Tags: Al-Qaida | drone | al-qaida | Adam Gadahn | strike

Expert: Traitor's Death a Blow to al-Qaida's 'American Dream'

Expert: Traitor's Death a Blow to al-Qaida's 'American Dream'
Adam Gadahn is seen in these undated pictures released by the Federal Bureau of Investigation. (Reuters/Landov)

By    |   Friday, 24 April 2015 12:22 PM

The news that Adam Gadahn, an American who became al-Qaida's top spokesman, had been killed in a January U.S. drone strike is only the latest setback in the organization's effort to create a foothold in the United States.

Although Gadahn's story "was covered with breathless shock by many media outlets," he was hardly the first American to find a home and a cause in the al-Qaida terror network, terror analyst J.M. Berger writes in Politico.

Americans had been part of the jihadist group since its founding in 1988, often in key operational roles. They were very involved in the Aug. 7, 1998, bombings of U.S. embassies in Kenya and Tanzania which killed 224 people and wounded more than 5,000.

Gadahn joined al-Qaida not long before 9/11, serving as a translator before substantially expanding his role in the group's media division. During his tenure, al-Qaida began experimenting with digital distribution of propaganda.

Eventually, Gadahn "became a significant spokesman in his own right, issuing threats against the American president while sitting at a desk with a coffee mug emblazoned with the logo of as-Sahab, Al Qaeda’s media production company," Berger writes.

"Many of the techniques and approaches he pioneered have today been co-opted by [ISIS], which has developed these ideas far more aggressively" than al-Qaida ever did.

Because of their fluent English and familiarity with the United States, Americans came to play major roles in the terror group's media operations. They included American cleric Anwar al-Awlaki and his American protégé Samir Khan, who working together built Inspire magazine, the English-language vehicle of al-Qaida in the Arabian Peninsula (AQAP) which has emerged as arguably the most dangerous terrorist franchise in the al-Qaida network.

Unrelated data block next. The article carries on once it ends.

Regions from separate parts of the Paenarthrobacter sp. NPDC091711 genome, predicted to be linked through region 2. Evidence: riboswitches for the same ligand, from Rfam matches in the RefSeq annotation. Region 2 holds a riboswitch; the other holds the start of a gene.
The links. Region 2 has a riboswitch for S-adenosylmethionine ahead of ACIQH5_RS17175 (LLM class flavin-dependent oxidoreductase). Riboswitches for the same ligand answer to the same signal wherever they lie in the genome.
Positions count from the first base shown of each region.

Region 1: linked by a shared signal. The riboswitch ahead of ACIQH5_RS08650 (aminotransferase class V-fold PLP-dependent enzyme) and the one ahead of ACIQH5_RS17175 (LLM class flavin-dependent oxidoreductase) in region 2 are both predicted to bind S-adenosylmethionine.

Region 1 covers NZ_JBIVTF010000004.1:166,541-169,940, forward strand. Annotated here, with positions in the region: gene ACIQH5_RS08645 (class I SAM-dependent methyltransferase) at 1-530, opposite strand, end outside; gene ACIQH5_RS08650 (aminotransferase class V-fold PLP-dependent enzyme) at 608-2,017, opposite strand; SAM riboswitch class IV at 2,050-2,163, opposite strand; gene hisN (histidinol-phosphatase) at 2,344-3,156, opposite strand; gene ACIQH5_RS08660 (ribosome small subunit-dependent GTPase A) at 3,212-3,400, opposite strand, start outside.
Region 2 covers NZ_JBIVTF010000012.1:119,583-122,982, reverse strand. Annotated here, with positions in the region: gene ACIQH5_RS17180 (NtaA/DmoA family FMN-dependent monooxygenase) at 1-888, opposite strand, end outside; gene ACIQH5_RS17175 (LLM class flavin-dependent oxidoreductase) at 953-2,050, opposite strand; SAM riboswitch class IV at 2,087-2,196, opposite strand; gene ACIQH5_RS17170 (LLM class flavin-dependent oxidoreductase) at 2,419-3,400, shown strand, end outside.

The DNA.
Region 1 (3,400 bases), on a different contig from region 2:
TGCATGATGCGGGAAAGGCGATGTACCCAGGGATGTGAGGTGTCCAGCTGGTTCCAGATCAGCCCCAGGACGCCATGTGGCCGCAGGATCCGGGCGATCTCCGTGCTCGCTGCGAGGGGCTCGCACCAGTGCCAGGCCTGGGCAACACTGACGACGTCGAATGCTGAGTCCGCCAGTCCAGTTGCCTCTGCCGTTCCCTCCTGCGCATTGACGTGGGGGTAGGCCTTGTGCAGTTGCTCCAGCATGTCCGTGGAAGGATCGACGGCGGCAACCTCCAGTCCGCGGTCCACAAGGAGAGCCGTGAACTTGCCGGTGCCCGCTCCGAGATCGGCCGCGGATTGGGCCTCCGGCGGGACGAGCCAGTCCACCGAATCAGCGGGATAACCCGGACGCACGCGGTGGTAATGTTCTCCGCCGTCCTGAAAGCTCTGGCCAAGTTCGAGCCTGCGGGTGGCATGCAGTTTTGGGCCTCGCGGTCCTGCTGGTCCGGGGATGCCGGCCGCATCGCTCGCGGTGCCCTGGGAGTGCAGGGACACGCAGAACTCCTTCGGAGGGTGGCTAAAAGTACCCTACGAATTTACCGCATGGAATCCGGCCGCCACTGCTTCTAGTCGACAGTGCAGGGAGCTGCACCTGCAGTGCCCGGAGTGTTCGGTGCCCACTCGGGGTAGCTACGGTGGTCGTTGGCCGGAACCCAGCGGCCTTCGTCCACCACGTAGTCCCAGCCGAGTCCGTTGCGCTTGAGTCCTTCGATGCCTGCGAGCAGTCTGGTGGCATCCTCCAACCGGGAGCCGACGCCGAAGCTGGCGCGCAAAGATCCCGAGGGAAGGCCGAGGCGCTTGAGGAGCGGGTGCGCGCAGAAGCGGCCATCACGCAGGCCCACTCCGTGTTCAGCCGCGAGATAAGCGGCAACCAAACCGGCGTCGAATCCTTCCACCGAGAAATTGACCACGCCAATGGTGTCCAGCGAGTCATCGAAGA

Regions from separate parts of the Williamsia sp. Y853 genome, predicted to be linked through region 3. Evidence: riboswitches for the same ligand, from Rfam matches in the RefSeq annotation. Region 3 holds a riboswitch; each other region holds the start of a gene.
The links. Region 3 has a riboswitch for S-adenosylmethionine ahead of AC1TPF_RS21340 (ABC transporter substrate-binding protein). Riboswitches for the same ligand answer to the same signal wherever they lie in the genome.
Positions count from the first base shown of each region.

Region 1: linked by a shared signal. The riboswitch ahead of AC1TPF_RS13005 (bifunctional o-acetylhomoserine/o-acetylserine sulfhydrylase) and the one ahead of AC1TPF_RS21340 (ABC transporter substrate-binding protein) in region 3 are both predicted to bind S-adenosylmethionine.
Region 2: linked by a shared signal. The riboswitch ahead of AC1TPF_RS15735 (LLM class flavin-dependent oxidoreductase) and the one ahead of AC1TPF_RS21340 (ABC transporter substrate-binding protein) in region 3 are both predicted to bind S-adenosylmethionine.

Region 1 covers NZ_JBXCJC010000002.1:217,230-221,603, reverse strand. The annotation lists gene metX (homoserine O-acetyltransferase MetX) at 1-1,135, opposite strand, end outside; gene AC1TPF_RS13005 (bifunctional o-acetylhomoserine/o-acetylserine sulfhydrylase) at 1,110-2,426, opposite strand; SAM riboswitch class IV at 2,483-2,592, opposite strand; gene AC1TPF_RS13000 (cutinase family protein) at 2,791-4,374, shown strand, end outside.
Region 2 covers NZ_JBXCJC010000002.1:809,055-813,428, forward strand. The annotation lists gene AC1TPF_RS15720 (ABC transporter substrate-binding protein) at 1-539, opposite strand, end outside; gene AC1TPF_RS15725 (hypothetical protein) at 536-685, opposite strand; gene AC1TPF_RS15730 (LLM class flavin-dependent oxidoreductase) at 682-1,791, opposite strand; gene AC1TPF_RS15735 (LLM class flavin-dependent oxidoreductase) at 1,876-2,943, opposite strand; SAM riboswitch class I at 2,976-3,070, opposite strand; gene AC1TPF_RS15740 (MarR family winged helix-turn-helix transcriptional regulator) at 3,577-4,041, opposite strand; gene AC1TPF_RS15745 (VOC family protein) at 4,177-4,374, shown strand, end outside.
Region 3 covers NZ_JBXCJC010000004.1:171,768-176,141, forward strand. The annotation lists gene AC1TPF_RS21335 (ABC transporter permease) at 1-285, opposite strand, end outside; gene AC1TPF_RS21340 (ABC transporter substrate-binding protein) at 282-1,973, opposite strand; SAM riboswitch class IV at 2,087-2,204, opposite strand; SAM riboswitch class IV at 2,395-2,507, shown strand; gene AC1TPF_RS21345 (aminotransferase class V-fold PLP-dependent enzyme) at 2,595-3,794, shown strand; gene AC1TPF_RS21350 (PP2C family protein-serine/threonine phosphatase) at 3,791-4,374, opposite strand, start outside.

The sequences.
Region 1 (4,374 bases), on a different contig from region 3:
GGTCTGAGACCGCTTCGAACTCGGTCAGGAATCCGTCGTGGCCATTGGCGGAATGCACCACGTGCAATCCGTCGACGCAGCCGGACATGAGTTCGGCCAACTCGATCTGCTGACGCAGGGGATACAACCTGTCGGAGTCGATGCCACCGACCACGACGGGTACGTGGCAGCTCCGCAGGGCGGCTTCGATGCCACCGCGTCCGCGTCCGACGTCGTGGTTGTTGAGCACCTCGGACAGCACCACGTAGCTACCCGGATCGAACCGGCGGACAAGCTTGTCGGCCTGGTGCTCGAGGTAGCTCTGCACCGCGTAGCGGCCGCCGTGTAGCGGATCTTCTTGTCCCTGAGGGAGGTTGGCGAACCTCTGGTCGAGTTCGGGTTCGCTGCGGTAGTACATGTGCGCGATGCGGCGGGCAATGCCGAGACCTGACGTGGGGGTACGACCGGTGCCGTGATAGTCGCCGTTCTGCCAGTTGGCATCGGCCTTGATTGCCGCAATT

Awlaki and Khan were killed in a Sept. 30, 2011, U.S. drone strike in Yemen.

In Somalia, al-Shabab, which eventually became an al-Qaida affiliate, found a media star in Alabama native Omar Hammami, who was shown in a video preaching and even rapping about the benefits of jihad.

But Hammami incurred the wrath of his fellow terrorists by going public with grievances about matters such as corruption and the mistreatment of foreign fighters. After he stirred up substantial controversy within al-Shabab, he was ambushed and killed by the Somali group two years ago.

In some ways, Gadahn’s death marks "the end of an era" for the Americans in al-Qaida, Berger writes.

"Its most-visible American recruits have been killed by U.S. counterterrorism actions or betrayed by their fellow jihadists," Berger writes. "And the media innovations that Gadahn, Awlaki and Khan brought to the terrorist organization have now been thoroughly co-opted and surpassed by [al-Qaida's] bitter rival, the Islamic State."

Al-Qaida's media output slowly dried up, he adds, but ISIS "took up the template Gadahn, Awlaki and Khan had painstakingly hammered out and created a media empire to outperform [al-Qaida] in both quality and quantity, pushing out content on a weekly, sometimes daily basis, and blazing a trail onto a social media battlefield."

Although the saga of America's al-Qaida operatives may be winding down, Berger concludes, thanks to the rise of ISIS we remain "a long way from the final chapter in the story of America's jihadists."

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The news that Adam Gadahn, an American who became al-Qaida's top spokesman, had been killed in a January U.S. drone strike is only the latest setback in the organization's effort to create a foothold in the United States.
drone, al-qaida, Adam Gadahn, strike
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2015-22-24
Friday, 24 April 2015 12:22 PM
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